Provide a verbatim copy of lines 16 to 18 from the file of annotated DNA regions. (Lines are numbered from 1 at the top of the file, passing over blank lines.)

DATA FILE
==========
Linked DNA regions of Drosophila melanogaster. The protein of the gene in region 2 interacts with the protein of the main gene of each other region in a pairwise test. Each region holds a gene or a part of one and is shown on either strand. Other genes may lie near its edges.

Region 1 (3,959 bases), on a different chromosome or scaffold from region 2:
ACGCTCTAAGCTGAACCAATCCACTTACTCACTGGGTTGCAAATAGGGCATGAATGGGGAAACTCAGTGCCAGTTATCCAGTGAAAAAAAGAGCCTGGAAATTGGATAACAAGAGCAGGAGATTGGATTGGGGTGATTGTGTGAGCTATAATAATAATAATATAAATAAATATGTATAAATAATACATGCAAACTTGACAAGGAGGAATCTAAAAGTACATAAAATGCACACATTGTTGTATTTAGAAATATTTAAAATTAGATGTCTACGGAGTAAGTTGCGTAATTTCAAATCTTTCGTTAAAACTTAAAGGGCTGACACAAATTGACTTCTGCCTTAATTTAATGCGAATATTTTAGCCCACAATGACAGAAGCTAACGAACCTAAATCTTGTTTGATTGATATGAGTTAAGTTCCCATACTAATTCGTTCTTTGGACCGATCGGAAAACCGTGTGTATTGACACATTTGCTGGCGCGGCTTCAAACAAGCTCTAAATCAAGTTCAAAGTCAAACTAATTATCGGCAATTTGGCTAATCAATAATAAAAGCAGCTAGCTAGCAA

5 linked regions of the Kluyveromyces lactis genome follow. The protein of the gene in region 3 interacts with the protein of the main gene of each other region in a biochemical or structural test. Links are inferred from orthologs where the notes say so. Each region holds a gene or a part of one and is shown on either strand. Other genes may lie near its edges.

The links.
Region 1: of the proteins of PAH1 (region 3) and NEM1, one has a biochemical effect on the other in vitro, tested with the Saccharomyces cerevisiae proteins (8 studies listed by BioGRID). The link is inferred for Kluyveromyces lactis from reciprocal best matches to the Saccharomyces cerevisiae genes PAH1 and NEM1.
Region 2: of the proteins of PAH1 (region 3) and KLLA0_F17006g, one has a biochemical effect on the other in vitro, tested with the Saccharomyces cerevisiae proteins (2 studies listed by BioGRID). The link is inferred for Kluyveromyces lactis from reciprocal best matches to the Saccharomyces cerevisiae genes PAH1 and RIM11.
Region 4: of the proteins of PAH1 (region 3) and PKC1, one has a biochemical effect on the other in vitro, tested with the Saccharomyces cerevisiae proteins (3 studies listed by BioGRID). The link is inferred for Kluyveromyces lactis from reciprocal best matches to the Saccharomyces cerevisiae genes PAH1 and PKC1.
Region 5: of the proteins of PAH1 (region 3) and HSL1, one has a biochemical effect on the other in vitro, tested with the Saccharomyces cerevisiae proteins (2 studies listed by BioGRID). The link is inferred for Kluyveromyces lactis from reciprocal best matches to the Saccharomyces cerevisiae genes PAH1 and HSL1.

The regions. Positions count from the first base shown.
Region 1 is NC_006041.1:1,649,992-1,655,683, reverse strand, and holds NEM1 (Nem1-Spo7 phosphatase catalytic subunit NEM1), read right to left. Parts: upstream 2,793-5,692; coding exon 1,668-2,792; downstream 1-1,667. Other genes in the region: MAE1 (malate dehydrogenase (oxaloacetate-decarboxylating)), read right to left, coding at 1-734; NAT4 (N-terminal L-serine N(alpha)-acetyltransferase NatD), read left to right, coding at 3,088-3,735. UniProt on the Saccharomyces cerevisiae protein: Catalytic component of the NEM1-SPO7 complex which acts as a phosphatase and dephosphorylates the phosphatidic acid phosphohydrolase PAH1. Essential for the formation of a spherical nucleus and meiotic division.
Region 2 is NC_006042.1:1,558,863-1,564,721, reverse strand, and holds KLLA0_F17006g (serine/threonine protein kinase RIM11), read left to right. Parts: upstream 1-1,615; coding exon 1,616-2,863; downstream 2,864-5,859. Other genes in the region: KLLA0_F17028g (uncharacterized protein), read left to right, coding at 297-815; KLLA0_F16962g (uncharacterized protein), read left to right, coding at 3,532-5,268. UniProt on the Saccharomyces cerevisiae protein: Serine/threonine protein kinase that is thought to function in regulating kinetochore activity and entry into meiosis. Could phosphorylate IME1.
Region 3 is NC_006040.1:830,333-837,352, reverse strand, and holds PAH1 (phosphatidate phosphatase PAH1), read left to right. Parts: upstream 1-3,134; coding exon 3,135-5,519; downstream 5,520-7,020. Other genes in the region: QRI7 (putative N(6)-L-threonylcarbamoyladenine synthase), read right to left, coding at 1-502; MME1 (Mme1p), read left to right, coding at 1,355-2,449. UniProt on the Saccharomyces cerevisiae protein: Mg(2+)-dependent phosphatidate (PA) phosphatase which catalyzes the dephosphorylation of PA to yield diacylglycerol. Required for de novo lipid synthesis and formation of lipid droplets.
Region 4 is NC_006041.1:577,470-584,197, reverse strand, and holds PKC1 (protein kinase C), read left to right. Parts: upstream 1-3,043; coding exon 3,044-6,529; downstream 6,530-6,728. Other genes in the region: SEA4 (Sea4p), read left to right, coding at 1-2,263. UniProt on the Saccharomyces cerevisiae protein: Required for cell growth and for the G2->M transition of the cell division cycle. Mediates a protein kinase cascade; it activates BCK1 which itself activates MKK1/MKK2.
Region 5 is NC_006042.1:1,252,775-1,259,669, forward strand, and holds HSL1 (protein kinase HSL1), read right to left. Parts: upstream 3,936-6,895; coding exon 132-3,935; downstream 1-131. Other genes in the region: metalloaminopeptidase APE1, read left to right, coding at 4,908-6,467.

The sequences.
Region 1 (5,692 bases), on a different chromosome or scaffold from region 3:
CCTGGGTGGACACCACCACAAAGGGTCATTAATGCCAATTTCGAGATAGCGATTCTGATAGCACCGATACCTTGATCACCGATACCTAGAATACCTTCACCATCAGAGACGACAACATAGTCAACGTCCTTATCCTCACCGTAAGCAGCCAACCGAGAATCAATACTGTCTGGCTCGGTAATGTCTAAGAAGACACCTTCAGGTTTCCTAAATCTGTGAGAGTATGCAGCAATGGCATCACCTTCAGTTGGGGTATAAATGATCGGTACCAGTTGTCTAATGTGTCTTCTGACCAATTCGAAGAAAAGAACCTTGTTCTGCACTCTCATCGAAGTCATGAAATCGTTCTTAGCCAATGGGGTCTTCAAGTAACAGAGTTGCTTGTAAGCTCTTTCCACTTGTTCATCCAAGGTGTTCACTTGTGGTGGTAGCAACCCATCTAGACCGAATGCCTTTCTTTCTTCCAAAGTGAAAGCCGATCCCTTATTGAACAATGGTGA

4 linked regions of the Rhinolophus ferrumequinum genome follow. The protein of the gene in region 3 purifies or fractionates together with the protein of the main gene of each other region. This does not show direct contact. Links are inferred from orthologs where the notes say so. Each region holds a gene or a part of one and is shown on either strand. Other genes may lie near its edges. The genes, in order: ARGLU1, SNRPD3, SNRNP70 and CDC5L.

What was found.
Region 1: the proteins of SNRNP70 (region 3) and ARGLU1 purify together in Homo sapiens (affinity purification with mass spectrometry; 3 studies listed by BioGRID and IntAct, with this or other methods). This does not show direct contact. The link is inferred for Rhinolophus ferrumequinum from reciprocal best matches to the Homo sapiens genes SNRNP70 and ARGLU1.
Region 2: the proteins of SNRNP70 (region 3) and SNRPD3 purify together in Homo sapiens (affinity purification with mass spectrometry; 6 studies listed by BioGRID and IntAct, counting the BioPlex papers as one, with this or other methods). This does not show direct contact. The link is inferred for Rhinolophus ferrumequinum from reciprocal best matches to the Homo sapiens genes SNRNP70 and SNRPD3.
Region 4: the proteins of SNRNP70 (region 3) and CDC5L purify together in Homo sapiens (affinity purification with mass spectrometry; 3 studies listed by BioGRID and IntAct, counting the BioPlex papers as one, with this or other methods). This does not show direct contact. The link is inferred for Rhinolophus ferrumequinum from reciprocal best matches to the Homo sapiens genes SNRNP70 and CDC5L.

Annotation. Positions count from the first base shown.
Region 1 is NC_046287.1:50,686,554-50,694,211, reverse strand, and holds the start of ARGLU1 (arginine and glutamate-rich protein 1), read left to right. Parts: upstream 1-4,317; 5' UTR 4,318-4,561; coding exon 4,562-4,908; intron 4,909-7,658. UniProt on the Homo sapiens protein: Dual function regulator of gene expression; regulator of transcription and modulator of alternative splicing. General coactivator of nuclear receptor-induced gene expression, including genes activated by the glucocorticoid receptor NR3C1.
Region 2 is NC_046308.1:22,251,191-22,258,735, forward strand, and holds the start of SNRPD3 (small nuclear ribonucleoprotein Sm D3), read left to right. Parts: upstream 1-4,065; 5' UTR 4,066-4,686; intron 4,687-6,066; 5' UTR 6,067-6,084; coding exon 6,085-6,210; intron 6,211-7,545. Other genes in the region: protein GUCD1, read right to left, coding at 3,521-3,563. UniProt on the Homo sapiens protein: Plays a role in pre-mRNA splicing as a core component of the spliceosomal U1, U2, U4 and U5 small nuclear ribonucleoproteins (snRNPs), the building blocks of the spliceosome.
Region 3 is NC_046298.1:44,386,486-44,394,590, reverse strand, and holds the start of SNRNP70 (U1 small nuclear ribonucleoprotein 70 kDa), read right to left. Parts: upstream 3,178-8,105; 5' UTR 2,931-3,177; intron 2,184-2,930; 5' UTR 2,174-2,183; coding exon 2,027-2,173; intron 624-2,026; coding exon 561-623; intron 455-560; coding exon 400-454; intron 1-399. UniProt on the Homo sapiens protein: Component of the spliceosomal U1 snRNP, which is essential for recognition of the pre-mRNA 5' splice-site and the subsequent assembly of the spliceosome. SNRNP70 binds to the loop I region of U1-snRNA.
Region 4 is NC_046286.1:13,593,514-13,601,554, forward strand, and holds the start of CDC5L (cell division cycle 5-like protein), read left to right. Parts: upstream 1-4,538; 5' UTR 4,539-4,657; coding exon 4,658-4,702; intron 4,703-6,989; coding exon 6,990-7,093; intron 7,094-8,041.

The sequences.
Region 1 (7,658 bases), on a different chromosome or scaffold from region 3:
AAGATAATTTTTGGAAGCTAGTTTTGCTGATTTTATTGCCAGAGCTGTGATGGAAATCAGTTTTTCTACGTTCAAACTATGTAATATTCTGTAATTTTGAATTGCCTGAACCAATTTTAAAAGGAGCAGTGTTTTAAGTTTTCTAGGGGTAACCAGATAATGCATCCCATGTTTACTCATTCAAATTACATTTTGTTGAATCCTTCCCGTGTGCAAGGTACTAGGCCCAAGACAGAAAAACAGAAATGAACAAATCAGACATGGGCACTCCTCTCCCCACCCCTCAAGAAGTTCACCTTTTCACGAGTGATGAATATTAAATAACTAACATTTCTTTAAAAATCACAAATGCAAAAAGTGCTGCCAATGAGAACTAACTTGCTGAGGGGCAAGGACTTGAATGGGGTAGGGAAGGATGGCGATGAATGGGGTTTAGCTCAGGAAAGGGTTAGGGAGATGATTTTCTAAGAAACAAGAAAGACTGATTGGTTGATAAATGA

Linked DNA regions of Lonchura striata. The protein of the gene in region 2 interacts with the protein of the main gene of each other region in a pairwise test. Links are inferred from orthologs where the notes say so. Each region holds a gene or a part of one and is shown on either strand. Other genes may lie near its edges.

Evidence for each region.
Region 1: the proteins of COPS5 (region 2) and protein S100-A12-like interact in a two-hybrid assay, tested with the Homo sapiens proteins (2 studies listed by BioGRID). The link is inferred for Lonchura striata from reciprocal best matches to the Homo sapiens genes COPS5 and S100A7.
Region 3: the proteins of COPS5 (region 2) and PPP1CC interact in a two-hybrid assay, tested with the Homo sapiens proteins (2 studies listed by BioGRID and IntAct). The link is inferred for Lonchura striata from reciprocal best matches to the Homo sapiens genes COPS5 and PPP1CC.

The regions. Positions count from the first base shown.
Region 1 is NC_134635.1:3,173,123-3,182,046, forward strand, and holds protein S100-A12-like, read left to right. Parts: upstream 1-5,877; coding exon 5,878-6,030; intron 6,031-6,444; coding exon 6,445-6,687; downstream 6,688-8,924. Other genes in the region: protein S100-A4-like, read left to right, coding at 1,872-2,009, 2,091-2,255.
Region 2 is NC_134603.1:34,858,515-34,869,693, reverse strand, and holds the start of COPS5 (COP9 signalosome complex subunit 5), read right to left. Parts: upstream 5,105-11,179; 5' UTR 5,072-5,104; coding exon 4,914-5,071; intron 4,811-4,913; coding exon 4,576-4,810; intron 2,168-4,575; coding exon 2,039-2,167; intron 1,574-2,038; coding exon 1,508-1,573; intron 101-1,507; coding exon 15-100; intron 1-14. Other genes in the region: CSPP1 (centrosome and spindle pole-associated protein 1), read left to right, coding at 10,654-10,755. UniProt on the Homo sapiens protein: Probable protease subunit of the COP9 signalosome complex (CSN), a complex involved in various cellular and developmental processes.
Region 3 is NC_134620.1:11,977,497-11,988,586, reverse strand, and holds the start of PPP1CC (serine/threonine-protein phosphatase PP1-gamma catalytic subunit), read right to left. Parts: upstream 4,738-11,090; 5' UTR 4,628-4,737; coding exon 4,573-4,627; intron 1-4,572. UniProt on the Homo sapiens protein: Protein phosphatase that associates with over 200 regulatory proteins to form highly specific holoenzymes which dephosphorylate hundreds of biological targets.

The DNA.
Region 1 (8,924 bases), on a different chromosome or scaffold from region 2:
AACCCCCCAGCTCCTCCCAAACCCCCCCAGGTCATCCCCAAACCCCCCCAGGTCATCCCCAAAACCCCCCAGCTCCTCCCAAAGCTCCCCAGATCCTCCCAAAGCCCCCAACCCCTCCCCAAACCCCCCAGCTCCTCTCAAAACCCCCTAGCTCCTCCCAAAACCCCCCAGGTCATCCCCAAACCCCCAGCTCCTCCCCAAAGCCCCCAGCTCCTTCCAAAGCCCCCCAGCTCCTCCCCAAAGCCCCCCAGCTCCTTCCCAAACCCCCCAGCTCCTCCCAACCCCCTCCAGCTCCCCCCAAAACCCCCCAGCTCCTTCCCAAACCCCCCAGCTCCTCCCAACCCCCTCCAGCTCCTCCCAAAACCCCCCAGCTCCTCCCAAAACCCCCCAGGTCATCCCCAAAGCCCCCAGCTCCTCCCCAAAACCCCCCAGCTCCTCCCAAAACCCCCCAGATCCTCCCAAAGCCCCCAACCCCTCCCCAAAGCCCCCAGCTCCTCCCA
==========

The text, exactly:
The sequences.
Region 1 (5,692 bases), on a different chromosome or scaffold from region 3:
CCTGGGTGGACACCACCACAAAGGGTCATTAATGCCAATTTCGAGATAGCGATTCTGATAGCACCGATACCTTGATCACCGATACCTAGAATACCTTCACCATCAGAGACGACAACATAGTCAACGTCCTTATCCTCACCGTAAGCAGCCAACCGAGAATCAATACTGTCTGGCTCGGTAATGTCTAAGAAGACACCTTCAGGTTTCCTAAATCTGTGAGAGTATGCAGCAATGGCATCACCTTCAGTTGGGGTATAAATGATCGGTACCAGTTGTCTAATGTGTCTTCTGACCAATTCGAAGAAAAGAACCTTGTTCTGCACTCTCATCGAAGTCATGAAATCGTTCTTAGCCAATGGGGTCTTCAAGTAACAGAGTTGCTTGTAAGCTCTTTCCACTTGTTCATCCAAGGTGTTCACTTGTGGTGGTAGCAACCCATCTAGACCGAATGCCTTTCTTTCTTCCAAAGTGAAAGCCGATCCCTTATTGAACAATGGTGA